My hands are freezing. What is it about this time of year? I was just sitting on the beach, it seems, like last week, except it was actually July, but it feels so recent that this cold weather makes me feel cheated and bereft.
I’ve been playing catch-up (again) this last week after Literati Nov. 5, and I did a bunch of domestic stuff like cleaned the house, laundry, emptied my car of Literati supplies, etc. Very exciting stuff! Aren’t you glad you’re reading!?! High on my list are the thank-you notes I’ve been sending to all and sundry participants, as well as trying to wrangle up a bunch of readers for the upcoming evening of spiritual readings set for Nov. 30 at First Pres here on the Island. PR must go out immediately, so I’m wrangling like a lil’ buckaroo.
NB and FYI, I am a country girl from way back, having spent some years in my youth astride a pony or horse, as well as putting up fences, feeding cows, shearing sheep, bringing in the hay, collecting eggs, and doing general farm chores. There were more bruises from being bucked off, rubbed off, bitten or stepped on than I can remember, and one blistering hot June afternoon, I was crushed by a rearing horse who, startled by a snake, fell backward on top of me. My mother just happened to be there to pull me out from under, or I wouldn’t be writing this, and you wouldn’t be reading it. Guess what? I am a cowgirl. I earned the name…
That being said, I am far from a country girl these days, feeling more urban than anything else, just a breath away from San Francisco, and with junkets to major cities around the world under my belt. But there’s nothing like homemade plum jam or blackberry pie, nothing like a crackling fire, nothing like the smell of the air down by the creek. Now, urban Island dweller that I am, I feel chilled in the fall.
But back when, I savored the cold fog that draped the creeks alongside the road, that colored the world silver-gray, so that lone walkers with their dogs appeared like wraiths in the mist. I remember the layers of thermals, flannel and fleece we wore for morning chores, slipping my feet into cold rubber boots at 6 a.m. and breaking ice in the animals’ drinking troughs. The pipes burst in the coldest weather, and we spent one Christmas Eve mucking out a chicken barn after a massive leak. The country paradox, for those with their own wells: don’t use too much water — ever. In the summer, you’ll dry out the well. In the winter, you’ll flood the leach field. We were conservationists before there was a blush to the term, saving coffee cans for feed scoops, saving milk cartons to grow tomato seedlings. My father, a champion nail straightener, had sardine cans full of odd screws and washers, and we never met a piece of baling wire we didn’t like. There wasn’t a fence we couldn’t mend. These are things I remember with grace and gratitude.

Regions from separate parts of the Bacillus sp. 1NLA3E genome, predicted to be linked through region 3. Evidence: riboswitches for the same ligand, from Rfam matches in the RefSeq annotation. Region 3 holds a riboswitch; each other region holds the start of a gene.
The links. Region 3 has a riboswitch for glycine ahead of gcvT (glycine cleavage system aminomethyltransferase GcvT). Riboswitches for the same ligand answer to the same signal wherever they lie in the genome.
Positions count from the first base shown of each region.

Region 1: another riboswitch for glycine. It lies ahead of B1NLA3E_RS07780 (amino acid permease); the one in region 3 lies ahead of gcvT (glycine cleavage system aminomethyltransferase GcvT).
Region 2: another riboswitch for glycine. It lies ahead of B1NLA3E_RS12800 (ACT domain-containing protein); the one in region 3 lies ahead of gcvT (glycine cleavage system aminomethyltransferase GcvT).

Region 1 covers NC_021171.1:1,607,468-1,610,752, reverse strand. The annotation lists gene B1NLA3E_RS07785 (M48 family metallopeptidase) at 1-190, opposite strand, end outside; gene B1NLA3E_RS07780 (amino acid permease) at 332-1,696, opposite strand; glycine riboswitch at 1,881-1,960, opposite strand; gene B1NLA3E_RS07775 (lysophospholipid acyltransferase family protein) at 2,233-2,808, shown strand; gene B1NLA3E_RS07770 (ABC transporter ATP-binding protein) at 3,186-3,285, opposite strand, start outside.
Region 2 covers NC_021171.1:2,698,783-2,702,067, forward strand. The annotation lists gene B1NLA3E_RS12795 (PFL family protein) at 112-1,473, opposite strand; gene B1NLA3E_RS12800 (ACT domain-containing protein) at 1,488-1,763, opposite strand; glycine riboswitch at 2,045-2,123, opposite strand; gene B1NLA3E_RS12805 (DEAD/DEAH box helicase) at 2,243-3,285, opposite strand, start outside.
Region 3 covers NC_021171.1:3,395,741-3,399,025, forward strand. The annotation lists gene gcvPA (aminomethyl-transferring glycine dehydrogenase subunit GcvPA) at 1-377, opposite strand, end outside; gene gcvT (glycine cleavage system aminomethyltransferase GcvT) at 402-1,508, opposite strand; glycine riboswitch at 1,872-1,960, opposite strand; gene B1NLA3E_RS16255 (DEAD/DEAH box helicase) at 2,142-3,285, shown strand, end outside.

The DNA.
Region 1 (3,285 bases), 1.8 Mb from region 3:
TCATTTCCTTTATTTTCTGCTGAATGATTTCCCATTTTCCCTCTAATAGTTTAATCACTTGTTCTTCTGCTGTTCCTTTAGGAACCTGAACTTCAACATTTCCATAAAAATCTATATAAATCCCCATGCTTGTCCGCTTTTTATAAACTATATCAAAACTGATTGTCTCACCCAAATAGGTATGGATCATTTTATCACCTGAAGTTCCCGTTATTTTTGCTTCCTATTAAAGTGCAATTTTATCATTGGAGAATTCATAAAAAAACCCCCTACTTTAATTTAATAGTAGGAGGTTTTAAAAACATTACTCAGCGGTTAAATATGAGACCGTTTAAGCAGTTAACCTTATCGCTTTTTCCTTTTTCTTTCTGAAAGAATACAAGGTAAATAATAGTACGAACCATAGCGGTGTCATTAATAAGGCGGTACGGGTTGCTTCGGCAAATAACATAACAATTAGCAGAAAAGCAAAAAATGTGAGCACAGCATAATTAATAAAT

Thanksgiving Day has always been a hard one for me — as an adolescent, I hated being forced to spend the day (endless hours, agonizing boredom) at relatives’ houses, with no TV, nothing we liked on the radio, and just inches from disaster as the gas oven exploded, or the turkey caught fire. Great-Aunt Doris pouring mushrooms into the gravy without draining the juice, or finding the giblet packet inside the turkey after cooking. Somebody always drank too much. Mud on our shoes under dress-up clothes. Always something slightly catastrophic lurked at hand. This was always the case, even after I married and we had our own celebrations, with mothers-in-law, mayhem and malcontents at the ready.
Yet here we are, just days from this year’s holiday, and I am beginning to relax, at last, after the stresses of the past months. I am looking forward to cooking my own turkey, my way, making my own pies, my own side dishes, having my girls around the table with me, with Patrick, in our snug co-house, and all that’s lacking is the rest of the clan (visitation notwithstanding). I’m in a rapture of gratitude these days, flush with the successes of recent endeavors, full to the brim with thanks at the good things in my life, at the good souls who people my days, and the good ideas that just keep coming.
I used to hate Thanksgiving, but I’ve become more grateful in recent years, in these past two years particularly, and look forward to many more of the same.
Sending out a little love to all y’all on a chilly Sunday. Color me nostalgic, maybe, and searching for mittens.
Advice to Aspiring Writers: Go with the seasons. There’s treasure there.
One Reply to “Sunday Sins”
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